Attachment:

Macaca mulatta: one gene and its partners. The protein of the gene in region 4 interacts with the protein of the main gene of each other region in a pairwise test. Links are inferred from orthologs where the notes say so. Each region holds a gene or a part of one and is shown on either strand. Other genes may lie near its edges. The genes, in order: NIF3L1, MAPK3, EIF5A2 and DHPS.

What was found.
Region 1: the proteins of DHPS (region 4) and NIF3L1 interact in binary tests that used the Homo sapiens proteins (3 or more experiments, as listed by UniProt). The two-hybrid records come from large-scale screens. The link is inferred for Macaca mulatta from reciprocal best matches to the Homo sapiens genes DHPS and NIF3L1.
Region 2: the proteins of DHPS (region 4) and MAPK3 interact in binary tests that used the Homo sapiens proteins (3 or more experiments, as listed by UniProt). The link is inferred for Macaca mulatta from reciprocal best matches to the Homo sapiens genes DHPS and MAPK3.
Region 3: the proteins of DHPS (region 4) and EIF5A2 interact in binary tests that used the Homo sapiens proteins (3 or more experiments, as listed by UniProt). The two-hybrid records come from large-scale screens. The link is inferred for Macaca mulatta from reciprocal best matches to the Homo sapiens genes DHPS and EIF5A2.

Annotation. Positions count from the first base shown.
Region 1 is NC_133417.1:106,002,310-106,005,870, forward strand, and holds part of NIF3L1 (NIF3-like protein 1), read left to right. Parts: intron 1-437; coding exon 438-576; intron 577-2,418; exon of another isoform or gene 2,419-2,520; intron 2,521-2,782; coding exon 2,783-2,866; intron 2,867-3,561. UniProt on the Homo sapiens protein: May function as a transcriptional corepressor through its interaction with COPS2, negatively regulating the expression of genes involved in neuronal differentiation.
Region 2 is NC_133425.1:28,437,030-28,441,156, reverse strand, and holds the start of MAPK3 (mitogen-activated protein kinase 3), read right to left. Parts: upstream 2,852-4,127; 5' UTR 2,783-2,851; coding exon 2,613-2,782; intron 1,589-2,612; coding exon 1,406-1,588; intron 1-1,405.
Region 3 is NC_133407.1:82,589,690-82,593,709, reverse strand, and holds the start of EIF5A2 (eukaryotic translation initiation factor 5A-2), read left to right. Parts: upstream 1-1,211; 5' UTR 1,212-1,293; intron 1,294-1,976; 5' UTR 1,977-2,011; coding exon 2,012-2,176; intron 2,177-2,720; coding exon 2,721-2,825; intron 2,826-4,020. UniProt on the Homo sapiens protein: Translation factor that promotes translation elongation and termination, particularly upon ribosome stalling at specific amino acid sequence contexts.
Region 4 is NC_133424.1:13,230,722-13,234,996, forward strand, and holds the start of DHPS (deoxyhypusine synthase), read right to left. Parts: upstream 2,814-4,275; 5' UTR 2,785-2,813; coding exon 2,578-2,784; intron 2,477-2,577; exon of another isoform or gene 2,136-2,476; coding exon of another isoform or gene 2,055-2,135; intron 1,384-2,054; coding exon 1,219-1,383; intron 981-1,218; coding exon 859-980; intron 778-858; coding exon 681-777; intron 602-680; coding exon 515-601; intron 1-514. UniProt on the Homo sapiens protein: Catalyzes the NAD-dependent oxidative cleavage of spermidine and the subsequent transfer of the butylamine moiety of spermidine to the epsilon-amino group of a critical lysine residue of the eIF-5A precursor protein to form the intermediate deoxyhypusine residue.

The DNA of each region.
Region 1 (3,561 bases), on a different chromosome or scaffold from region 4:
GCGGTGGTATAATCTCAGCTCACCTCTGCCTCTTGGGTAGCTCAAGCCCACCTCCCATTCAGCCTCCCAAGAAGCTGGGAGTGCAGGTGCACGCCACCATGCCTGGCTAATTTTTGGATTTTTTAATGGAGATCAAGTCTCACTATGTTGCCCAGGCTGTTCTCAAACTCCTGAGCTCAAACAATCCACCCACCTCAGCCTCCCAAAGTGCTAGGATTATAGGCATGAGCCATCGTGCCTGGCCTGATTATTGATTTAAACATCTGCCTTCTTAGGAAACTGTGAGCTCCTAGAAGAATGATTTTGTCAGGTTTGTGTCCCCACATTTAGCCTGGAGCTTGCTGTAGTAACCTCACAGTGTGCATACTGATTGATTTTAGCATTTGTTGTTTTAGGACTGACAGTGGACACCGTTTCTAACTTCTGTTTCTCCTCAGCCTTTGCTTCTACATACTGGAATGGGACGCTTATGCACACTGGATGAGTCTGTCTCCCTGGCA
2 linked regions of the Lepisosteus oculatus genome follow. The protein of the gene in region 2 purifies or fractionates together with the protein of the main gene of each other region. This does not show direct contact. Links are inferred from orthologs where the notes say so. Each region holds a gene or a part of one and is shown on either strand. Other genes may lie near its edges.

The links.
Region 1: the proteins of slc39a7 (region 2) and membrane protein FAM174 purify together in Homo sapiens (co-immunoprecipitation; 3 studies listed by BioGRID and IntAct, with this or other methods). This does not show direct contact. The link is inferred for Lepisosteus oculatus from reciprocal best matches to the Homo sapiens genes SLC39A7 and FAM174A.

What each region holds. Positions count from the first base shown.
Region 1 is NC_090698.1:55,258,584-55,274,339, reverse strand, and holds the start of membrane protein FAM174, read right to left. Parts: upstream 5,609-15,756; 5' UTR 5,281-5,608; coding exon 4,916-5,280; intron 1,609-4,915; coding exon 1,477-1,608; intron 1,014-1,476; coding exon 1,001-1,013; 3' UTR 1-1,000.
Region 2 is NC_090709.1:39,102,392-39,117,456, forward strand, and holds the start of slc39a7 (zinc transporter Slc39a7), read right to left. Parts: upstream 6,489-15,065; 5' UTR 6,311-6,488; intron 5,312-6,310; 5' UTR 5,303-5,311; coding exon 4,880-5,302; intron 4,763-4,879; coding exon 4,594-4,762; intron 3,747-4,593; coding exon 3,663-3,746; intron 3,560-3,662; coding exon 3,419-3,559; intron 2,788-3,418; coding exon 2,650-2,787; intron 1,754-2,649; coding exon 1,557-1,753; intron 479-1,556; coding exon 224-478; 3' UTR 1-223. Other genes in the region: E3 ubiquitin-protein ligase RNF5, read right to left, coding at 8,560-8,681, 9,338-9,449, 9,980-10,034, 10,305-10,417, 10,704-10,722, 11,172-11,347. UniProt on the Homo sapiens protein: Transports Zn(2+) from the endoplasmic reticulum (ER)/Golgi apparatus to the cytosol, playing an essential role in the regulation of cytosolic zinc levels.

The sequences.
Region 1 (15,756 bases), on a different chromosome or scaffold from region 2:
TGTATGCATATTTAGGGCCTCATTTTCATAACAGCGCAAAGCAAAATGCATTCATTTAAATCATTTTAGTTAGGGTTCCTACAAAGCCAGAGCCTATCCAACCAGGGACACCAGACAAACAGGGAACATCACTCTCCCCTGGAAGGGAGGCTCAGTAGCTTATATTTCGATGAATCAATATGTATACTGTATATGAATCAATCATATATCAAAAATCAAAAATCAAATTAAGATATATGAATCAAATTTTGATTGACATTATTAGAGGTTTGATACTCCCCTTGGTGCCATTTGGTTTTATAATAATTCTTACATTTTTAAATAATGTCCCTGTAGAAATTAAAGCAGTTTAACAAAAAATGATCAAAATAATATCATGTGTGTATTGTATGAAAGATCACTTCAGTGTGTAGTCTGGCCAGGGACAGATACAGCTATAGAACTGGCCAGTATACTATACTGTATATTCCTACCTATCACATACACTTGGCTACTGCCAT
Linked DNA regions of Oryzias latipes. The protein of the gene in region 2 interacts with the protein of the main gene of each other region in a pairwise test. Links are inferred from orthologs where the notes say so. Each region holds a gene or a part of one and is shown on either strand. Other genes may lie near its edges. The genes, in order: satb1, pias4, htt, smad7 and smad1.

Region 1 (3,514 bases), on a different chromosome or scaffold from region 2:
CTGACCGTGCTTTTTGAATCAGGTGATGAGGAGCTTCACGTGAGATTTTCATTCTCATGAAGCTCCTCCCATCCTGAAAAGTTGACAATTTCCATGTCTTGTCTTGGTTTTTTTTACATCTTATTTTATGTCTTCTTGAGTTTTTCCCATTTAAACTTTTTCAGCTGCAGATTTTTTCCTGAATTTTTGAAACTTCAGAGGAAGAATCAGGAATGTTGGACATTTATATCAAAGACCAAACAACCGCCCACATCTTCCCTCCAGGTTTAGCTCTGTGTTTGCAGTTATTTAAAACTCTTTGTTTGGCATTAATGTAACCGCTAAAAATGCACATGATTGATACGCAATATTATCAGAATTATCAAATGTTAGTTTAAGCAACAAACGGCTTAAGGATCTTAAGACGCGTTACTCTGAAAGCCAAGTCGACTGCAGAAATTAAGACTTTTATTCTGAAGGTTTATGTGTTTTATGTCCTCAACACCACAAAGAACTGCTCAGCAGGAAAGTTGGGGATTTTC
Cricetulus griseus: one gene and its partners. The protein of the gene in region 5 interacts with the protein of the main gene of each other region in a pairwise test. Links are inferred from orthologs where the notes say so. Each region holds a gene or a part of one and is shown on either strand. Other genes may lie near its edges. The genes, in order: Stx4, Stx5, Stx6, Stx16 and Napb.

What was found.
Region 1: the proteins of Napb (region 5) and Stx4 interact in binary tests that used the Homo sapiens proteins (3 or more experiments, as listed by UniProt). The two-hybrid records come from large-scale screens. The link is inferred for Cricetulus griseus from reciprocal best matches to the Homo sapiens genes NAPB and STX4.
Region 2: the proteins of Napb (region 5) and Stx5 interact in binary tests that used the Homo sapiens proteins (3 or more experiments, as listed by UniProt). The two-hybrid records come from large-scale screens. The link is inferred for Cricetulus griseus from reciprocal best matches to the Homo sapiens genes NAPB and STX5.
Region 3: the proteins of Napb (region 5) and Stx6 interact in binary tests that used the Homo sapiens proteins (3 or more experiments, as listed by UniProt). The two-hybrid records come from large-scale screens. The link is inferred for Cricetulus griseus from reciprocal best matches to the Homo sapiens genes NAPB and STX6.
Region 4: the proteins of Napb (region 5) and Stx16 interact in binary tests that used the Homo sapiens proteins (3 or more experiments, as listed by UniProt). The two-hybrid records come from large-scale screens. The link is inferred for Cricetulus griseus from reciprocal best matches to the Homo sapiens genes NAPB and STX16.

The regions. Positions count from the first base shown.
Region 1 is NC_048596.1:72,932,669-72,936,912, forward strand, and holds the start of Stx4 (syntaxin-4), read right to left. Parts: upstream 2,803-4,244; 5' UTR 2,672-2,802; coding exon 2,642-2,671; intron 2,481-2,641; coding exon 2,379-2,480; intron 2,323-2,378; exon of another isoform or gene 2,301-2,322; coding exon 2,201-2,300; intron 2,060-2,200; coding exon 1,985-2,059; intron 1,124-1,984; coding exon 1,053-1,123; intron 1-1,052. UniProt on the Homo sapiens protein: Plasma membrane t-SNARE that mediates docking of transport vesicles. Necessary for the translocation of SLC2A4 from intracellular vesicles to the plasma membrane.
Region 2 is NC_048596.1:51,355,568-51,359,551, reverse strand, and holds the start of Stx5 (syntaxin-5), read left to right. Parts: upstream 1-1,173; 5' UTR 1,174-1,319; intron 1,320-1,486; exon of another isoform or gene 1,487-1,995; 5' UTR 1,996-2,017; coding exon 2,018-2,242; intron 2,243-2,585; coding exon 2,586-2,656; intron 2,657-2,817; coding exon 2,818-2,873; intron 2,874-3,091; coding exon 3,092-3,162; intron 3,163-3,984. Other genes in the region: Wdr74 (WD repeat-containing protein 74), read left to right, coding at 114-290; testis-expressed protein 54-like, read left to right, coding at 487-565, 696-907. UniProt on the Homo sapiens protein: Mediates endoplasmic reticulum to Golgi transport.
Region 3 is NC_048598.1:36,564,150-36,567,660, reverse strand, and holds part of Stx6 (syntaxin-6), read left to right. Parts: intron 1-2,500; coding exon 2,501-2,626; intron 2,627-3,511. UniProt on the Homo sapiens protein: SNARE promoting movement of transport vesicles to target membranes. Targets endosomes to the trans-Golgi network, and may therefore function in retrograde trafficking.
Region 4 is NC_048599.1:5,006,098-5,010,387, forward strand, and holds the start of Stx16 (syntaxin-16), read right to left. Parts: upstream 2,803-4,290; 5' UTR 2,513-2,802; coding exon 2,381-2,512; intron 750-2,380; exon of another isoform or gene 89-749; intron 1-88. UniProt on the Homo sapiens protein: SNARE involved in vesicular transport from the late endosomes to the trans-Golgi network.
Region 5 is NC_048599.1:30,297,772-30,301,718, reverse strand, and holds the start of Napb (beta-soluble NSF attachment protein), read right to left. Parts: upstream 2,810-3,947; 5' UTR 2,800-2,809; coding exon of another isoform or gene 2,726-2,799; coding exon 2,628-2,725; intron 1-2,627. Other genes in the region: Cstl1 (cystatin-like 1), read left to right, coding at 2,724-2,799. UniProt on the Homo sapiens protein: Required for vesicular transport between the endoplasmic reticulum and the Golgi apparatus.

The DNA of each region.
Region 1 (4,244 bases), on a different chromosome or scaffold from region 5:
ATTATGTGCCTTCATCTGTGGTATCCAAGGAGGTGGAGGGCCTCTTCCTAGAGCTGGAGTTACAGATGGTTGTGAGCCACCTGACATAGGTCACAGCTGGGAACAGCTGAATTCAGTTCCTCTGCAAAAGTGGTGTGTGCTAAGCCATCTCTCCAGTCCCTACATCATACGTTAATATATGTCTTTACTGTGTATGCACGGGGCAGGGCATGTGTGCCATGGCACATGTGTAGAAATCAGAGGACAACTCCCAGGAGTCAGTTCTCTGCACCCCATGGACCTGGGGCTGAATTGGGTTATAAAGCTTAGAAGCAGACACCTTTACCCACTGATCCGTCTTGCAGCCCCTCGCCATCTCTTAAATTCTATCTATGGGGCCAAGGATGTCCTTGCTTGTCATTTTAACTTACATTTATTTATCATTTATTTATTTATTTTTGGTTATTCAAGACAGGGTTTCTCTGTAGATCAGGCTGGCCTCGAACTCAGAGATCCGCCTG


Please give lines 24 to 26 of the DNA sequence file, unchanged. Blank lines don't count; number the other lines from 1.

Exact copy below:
Region 1 (3,514 bases), on a different chromosome or scaffold from region 2:
CTGACCGTGCTTTTTGAATCAGGTGATGAGGAGCTTCACGTGAGATTTTCATTCTCATGAAGCTCCTCCCATCCTGAAAAGTTGACAATTTCCATGTCTTGTCTTGGTTTTTTTTACATCTTATTTTATGTCTTCTTGAGTTTTTCCCATTTAAACTTTTTCAGCTGCAGATTTTTTCCTGAATTTTTGAAACTTCAGAGGAAGAATCAGGAATGTTGGACATTTATATCAAAGACCAAACAACCGCCCACATCTTCCCTCCAGGTTTAGCTCTGTGTTTGCAGTTATTTAAAACTCTTTGTTTGGCATTAATGTAACCGCTAAAAATGCACATGATTGATACGCAATATTATCAGAATTATCAAATGTTAGTTTAAGCAACAAACGGCTTAAGGATCTTAAGACGCGTTACTCTGAAAGCCAAGTCGACTGCAGAAATTAAGACTTTTATTCTGAAGGTTTATGTGTTTTATGTCCTCAACACCACAAAGAACTGCTCAGCAGGAAAGTTGGGGATTTTC
Cricetulus griseus: one gene and its partners. The protein of the gene in region 5 interacts with the protein of the main gene of each other region in a pairwise test. Links are inferred from orthologs where the notes say so. Each region holds a gene or a part of one and is shown on either strand. Other genes may lie near its edges. The genes, in order: Stx4, Stx5, Stx6, Stx16 and Napb.